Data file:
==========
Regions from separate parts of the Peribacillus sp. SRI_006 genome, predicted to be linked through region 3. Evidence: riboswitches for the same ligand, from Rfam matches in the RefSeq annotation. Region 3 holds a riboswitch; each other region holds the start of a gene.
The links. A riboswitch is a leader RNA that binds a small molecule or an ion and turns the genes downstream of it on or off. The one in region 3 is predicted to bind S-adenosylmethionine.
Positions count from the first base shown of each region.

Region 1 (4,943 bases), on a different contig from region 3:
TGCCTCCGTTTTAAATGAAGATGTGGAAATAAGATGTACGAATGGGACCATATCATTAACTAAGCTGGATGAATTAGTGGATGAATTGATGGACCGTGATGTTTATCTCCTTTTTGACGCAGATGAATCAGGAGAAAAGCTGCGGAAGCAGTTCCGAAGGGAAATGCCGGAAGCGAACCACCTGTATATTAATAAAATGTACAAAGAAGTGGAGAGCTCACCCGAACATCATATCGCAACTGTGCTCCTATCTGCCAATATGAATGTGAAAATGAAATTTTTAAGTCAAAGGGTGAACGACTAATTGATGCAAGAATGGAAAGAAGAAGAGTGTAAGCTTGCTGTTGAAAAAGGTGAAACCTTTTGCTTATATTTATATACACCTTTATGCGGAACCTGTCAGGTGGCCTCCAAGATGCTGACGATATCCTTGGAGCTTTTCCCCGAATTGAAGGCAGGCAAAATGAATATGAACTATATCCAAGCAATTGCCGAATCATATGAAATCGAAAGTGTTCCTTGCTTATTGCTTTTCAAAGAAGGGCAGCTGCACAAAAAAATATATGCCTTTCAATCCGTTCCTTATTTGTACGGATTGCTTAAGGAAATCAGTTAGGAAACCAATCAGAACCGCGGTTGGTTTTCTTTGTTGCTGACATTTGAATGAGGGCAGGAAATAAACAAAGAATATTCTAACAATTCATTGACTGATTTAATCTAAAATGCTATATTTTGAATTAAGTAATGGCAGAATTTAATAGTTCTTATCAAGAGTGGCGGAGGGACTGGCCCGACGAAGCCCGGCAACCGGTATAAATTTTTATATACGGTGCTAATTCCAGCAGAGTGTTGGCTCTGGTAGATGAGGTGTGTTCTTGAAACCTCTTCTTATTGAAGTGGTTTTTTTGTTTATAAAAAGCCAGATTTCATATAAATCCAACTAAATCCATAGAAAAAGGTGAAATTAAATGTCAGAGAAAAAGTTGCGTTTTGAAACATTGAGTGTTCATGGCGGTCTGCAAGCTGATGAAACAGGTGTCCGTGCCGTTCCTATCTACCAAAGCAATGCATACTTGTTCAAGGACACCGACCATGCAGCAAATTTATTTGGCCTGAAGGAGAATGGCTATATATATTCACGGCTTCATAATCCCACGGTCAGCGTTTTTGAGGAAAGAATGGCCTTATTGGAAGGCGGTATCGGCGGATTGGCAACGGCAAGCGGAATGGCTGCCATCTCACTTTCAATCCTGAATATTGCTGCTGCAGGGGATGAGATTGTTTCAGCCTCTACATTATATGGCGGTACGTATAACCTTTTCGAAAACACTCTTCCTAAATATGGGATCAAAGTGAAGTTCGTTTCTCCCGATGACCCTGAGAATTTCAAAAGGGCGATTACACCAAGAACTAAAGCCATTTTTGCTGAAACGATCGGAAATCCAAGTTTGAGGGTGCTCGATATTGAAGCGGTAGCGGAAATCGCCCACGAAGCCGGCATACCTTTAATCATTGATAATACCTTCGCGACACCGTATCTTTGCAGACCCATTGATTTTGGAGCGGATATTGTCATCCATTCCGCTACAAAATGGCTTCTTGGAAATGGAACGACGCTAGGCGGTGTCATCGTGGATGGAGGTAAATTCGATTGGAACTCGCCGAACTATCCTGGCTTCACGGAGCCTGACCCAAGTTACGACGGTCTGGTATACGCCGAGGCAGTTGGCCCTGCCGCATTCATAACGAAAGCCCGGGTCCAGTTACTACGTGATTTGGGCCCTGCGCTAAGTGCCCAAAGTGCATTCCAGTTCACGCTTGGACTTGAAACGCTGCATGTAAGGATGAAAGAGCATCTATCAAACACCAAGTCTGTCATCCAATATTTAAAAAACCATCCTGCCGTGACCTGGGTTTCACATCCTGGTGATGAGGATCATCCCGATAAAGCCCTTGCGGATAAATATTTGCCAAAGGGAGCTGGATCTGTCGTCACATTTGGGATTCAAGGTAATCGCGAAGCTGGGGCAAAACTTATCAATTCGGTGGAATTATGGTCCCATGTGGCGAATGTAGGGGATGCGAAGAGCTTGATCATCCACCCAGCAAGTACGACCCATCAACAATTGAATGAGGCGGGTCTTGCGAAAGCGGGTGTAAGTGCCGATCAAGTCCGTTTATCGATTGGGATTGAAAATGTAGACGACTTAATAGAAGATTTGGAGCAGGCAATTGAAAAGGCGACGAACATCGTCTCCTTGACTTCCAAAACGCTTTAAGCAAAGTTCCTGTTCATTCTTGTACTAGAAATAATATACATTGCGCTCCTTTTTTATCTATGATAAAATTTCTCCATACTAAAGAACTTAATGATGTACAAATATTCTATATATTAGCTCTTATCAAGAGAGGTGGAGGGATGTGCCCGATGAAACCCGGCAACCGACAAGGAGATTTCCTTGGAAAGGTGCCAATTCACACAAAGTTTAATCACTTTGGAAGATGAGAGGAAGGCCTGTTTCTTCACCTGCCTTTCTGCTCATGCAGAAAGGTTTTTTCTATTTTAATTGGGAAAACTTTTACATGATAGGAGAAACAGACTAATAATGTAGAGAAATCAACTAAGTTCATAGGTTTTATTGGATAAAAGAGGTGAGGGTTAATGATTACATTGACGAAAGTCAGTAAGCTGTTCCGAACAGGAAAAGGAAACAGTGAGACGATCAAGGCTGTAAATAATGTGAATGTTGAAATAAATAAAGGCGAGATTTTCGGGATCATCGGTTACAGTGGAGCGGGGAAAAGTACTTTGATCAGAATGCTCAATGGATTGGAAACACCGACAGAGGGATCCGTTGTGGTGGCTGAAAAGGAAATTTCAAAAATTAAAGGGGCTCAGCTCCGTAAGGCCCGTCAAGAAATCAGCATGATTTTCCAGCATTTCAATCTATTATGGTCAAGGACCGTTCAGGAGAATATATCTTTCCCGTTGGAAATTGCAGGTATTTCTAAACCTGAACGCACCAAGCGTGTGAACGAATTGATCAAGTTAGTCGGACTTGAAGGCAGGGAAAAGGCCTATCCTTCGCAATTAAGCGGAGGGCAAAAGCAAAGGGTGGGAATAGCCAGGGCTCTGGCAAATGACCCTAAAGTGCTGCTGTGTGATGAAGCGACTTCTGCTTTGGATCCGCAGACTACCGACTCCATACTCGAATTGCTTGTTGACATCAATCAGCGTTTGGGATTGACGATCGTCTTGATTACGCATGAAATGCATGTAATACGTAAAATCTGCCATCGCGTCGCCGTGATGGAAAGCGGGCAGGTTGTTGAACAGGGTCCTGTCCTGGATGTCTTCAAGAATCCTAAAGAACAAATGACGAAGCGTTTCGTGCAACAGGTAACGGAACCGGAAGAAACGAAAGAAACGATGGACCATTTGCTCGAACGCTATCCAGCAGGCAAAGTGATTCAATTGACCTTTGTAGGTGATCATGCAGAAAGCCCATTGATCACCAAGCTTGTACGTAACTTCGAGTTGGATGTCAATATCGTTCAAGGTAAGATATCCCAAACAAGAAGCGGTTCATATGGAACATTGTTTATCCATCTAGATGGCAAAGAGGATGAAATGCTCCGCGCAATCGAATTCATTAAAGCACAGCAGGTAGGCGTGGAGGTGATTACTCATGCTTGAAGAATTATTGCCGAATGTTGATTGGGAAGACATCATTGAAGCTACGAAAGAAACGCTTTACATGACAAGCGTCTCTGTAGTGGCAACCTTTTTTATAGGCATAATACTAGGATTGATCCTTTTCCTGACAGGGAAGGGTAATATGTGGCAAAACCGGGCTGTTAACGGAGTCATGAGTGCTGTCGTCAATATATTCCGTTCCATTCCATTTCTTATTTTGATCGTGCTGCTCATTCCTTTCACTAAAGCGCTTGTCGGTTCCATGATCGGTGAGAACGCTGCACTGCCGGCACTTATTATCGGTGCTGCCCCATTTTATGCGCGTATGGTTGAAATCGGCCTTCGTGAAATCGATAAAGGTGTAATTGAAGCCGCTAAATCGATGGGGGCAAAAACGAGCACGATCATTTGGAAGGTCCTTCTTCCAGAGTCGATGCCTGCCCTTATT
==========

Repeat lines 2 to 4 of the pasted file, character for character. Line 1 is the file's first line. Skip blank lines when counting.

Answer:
The links. A riboswitch is a leader RNA that binds a small molecule or an ion and turns the genes downstream of it on or off. The one in region 3 is predicted to bind S-adenosylmethionine.
Positions count from the first base shown of each region.

Region 1 (4,943 bases), on a different contig from region 3: